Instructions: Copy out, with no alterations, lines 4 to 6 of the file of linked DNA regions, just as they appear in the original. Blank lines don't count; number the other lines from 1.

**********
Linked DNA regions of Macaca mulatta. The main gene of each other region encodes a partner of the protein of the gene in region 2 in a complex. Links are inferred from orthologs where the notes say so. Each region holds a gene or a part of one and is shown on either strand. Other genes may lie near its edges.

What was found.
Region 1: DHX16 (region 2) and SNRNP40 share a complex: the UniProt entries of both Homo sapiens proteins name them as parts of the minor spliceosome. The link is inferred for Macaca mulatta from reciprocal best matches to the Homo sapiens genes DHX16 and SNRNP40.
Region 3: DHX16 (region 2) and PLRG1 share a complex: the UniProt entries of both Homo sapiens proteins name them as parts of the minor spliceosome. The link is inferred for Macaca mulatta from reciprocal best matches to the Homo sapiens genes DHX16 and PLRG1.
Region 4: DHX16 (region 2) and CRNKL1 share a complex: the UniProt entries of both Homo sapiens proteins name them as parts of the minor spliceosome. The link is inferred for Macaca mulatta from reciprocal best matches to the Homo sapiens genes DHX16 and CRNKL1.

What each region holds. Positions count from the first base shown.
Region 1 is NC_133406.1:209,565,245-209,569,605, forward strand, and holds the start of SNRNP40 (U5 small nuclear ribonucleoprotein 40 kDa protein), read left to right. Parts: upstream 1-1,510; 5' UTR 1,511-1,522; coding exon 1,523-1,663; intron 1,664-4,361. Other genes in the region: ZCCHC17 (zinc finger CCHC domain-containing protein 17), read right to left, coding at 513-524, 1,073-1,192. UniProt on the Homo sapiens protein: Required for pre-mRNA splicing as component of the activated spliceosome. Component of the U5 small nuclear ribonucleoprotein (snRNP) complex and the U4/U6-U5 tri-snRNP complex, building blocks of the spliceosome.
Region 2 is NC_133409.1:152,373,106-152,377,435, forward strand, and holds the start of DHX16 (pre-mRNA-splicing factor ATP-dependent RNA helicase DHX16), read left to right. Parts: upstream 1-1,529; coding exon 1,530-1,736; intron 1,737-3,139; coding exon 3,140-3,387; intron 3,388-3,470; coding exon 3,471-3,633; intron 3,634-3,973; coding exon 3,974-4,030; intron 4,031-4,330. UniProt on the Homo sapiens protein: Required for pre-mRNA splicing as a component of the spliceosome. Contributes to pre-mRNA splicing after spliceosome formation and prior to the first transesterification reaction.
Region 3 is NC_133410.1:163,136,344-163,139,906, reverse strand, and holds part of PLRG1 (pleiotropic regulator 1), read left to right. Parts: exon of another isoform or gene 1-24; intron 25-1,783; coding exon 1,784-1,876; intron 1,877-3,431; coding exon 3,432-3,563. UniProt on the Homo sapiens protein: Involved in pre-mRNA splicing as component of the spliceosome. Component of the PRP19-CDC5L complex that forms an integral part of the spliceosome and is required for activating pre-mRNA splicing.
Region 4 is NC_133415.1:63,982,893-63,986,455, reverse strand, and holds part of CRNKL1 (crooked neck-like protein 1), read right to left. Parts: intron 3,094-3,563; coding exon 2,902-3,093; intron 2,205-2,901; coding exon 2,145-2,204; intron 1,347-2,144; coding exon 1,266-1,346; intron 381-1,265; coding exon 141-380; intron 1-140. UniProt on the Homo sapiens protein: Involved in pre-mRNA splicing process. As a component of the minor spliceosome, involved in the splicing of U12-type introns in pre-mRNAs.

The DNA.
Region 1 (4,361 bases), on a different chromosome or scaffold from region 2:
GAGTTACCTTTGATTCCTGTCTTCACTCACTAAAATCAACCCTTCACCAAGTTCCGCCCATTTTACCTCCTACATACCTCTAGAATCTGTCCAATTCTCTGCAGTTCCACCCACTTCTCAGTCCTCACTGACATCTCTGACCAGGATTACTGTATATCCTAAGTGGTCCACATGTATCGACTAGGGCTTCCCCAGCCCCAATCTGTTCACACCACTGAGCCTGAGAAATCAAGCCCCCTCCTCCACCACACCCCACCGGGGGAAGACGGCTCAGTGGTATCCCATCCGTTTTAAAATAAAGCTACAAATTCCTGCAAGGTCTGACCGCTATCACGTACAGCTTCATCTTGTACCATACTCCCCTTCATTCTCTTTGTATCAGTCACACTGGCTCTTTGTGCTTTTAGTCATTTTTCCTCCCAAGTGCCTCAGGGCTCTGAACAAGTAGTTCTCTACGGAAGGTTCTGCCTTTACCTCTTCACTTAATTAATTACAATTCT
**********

Region 3: DHX16 (region 2) and PLRG1 share a complex: the UniProt entries of both Homo sapiens proteins name them as parts of the minor spliceosome. The link is inferred for Macaca mulatta from reciprocal best matches to the Homo sapiens genes DHX16 and PLRG1.
Region 4: DHX16 (region 2) and CRNKL1 share a complex: the UniProt entries of both Homo sapiens proteins name them as parts of the minor spliceosome. The link is inferred for Macaca mulatta from reciprocal best matches to the Homo sapiens genes DHX16 and CRNKL1.

What each region holds. Positions count from the first base shown.